Had anyone but Lucifer fans been told that the supernatural drama's axing would be one of the most disputed TV cancellations in recent years, there would have been some doubting Thomases. But the outsized fan uproar could not be denied, which is what influenced Netflix to step in and grant Lucifer a fourth season. The ink is still drying on that deal, but co-showrunners Joe Henderson and Ildy Modrovich are already able to get viewers pumped about what we can expect to see from Season 4.
Episode Counts and Sizes
Going from a broadcast network to a premium streaming service, Lucifer could feasibly see all kinds of variations and structural changes, but then that wouldn't exactly be giving fans the show they fought to save. It's confirmed that Lucifer Season 4 will last for ten episodes, which is even shorter than the company's usual 13-or-so-episode order for mass appeal projects. And here's what Ildy Modrovich told TVLine about whether or not the episodes' lengths will change for the move to Netflix.
Without the usual commercial break format to adhere to, Lucifer's creative team is heading into uncharted waters. Scenes won't technically need to be written to lead into frequent act breaks, which could change up the rhythm and the pacing. And if some of the eps happen to go longer than any of the Fox installments did, fans aren't going to complain about it.
How Season 4 Plans Changed For Netflix
As the Lucifer writers were finding ways to end the season, everyone had obviously started forming early ideas for where Season 4 could go after that major final scene where Lucifer finally showed his true face to Chloe. And it sounds like the general plan will stay the same for the move to Netflix, with the ten-episode order set to tell what would have been the first half of the season on Fox. (Namely, the aftermath of that final moment, and how Chloe would have dealt with this newfound realization.) According to the co-showrunners:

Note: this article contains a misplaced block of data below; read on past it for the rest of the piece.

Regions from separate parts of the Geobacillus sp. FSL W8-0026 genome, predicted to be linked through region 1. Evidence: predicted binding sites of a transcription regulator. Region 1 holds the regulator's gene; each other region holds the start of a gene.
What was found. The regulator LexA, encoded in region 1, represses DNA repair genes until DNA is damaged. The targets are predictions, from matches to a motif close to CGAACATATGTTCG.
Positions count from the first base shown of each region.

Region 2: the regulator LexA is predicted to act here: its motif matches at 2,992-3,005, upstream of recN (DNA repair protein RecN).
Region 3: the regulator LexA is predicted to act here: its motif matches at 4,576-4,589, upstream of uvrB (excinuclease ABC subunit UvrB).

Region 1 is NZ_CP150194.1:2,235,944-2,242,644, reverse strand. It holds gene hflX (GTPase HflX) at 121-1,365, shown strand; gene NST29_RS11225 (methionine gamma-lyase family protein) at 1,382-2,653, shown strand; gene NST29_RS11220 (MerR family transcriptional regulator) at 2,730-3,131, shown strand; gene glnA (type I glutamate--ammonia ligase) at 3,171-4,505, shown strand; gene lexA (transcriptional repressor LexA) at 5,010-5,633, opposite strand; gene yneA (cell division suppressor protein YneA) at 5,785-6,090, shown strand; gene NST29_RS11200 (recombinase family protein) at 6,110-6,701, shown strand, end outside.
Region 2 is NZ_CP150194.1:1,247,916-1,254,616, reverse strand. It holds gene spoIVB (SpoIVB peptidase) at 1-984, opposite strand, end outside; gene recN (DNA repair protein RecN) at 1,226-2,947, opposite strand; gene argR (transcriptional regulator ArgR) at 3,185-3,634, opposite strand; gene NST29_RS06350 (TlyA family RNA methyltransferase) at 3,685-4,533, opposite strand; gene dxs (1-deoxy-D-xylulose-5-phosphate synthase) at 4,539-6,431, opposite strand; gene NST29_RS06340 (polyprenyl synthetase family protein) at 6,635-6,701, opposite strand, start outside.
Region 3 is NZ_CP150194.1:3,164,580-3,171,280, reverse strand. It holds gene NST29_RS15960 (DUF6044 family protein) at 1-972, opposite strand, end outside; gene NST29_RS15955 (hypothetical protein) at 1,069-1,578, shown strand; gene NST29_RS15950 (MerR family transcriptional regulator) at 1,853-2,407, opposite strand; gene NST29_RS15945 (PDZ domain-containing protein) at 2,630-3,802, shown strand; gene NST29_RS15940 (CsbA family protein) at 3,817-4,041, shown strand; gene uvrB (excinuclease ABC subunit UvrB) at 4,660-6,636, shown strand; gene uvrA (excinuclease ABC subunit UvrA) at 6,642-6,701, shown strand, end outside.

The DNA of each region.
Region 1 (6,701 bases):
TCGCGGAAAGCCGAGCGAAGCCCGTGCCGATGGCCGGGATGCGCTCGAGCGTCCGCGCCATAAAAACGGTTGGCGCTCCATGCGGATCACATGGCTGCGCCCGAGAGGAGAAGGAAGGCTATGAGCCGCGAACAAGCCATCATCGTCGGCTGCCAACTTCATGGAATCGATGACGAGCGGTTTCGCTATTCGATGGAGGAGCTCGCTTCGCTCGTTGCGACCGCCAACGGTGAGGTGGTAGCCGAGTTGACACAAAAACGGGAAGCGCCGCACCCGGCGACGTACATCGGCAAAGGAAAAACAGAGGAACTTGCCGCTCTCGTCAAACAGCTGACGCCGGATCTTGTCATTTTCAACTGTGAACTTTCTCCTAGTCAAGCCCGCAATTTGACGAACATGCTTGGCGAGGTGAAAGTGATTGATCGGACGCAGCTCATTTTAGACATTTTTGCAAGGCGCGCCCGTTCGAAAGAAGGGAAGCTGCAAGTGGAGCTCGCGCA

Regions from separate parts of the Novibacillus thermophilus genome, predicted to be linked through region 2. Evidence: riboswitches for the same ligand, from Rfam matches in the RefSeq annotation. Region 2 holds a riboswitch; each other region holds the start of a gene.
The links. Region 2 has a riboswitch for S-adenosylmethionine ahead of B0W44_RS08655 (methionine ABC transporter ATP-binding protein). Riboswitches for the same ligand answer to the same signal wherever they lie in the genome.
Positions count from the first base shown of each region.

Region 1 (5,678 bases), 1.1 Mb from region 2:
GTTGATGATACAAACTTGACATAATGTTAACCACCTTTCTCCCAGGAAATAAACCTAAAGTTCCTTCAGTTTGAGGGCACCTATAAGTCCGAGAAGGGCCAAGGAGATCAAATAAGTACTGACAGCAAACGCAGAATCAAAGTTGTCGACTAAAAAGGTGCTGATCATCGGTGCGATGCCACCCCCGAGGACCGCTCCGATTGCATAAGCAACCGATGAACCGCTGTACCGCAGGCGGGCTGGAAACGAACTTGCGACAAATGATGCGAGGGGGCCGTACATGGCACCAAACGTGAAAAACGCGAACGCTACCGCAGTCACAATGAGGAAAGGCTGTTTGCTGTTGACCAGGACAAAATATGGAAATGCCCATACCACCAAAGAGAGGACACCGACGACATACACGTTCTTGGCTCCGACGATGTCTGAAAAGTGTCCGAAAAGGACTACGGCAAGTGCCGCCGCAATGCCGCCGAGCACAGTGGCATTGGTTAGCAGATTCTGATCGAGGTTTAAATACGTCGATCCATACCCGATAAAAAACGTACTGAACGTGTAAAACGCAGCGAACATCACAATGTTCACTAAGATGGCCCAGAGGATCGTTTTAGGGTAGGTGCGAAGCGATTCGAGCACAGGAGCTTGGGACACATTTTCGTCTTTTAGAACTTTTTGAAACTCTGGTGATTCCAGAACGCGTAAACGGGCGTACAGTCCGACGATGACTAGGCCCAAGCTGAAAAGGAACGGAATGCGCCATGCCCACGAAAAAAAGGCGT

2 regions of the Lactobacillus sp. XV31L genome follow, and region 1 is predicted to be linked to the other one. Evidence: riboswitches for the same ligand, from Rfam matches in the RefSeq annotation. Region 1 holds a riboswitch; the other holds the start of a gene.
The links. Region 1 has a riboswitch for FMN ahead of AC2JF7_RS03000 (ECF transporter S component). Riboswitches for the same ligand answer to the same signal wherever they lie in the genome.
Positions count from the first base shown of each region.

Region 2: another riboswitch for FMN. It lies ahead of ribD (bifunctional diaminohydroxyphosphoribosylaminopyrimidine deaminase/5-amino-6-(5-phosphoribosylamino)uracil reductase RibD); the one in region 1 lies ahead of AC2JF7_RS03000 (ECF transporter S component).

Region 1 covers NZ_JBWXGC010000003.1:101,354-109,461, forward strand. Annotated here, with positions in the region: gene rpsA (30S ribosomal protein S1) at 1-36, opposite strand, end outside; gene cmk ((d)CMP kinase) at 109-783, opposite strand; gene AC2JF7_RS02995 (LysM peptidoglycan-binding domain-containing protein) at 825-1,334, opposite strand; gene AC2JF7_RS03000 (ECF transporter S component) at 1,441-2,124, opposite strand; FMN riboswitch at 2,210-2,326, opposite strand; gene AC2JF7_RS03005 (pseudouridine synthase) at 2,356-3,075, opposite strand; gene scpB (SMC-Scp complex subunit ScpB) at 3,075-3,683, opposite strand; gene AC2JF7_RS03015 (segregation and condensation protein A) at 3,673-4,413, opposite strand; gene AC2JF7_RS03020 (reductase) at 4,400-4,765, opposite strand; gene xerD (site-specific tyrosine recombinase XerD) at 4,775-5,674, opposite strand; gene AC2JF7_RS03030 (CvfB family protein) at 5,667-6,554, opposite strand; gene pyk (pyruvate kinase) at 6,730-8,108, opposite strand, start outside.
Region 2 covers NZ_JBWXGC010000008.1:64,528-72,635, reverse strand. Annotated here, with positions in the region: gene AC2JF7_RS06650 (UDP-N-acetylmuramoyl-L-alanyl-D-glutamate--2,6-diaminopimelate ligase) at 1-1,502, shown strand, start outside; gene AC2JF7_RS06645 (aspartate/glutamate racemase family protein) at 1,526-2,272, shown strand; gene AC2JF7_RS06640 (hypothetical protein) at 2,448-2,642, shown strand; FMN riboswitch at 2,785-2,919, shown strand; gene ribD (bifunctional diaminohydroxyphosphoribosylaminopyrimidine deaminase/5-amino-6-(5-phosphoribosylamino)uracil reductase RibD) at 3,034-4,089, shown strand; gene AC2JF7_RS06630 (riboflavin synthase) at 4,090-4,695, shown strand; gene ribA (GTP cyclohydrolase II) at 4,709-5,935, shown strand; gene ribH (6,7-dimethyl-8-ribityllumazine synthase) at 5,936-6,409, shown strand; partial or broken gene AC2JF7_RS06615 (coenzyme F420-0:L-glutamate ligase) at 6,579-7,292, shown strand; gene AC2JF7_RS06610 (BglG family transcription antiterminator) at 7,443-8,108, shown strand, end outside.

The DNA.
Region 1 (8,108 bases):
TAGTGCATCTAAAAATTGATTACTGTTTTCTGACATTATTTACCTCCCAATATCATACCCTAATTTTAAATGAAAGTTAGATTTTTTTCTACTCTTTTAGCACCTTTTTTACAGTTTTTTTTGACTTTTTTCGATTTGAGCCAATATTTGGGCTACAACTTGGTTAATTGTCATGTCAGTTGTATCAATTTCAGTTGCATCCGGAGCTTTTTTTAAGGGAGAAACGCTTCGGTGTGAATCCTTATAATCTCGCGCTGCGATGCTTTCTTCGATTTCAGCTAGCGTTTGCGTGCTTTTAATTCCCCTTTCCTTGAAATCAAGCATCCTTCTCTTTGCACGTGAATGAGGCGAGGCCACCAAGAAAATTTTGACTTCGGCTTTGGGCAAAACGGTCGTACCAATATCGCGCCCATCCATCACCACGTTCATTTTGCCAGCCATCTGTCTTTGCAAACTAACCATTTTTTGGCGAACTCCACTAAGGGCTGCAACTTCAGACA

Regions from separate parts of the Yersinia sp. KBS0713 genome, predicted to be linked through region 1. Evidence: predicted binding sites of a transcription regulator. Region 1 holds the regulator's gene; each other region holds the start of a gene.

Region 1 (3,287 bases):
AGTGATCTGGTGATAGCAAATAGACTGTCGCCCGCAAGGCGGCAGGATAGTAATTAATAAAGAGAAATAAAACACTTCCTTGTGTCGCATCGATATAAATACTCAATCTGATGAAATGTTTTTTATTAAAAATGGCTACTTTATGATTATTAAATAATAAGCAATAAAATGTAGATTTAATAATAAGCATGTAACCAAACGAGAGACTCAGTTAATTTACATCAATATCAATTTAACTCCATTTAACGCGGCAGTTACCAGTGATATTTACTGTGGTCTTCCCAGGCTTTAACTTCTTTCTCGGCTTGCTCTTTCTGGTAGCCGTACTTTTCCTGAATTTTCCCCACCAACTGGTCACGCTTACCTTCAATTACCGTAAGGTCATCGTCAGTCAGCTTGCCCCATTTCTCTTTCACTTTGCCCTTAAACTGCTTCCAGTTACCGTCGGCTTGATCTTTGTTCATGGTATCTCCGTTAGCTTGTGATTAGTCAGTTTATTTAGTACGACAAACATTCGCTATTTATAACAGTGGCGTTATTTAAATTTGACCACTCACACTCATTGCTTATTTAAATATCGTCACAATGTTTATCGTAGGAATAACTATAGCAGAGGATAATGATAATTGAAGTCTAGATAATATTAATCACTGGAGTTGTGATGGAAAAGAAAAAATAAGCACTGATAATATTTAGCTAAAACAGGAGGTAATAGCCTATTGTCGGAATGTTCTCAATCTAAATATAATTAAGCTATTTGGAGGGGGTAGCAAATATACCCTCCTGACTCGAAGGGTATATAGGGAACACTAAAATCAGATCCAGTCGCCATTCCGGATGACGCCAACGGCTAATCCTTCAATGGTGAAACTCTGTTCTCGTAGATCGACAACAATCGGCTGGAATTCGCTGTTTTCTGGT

Interestingly, Joe Henderson says there is a chance that the intstallment "Boo Normal," which was aired post-finale as one of two bonus episodes, could possibly enter into the Season 4 run if they can figure out a way to work the Ella-focused ep into the overall story for the new season. We shouldn't expect the same to happen from the more standalone "Once Upon a Time," which was directed by series star Kevin Alejandro.
When Production Will Start
As fun as being excited for Season 4 can be, fans are now interested in finding out just when the new episodes will make their way to our eyeballs. Ever the hider of release dates, Netflix obviously isn't posting anything concrete just yet, but Ildy Modrovich believes Lucifer will go back into production in August, which is roughly the same time when the Fox-based production would start up. Since Netflix has to finish up all of its episodes ahead of the batch releases, we probably won't get Season 4 right when the broadcast midseason shows start up. But perhaps it won't be too excruciating a wait after that.
And just to round things out, Ildy Modrovich assures fans that Netflix didn't pick up Season 4 with the express interest of making it a final send-off season, and that there is "always the potential for more," assuming Lucifer proves popular enough to warrant a Season 5. Lucifer still has a lot of story ground to cover, and the next ten episodes could be the most hellaciously fun ones yet. So be sure to let Netflix know that you're interested, and that you're watching.
Lucifer Seasons 1-3 can currently be streamed on Hulu, though conversations are reportedly happening to get those first three seasons streaming on Netflix in the near future. While waiting for new episodes, head to our summer premiere schedule to see what new and returning shows are on the way.
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Nick is a Cajun Country native, and is often asked why he doesn't sound like that's the case. His love for his wife and daughters is almost equaled by his love of gasp-for-breath laughter and gasp-for-breath horror. A lifetime spent in the vicinity of a television screen led to his current dream job, as well as his knowledge of too many TV themes and ad jingles.
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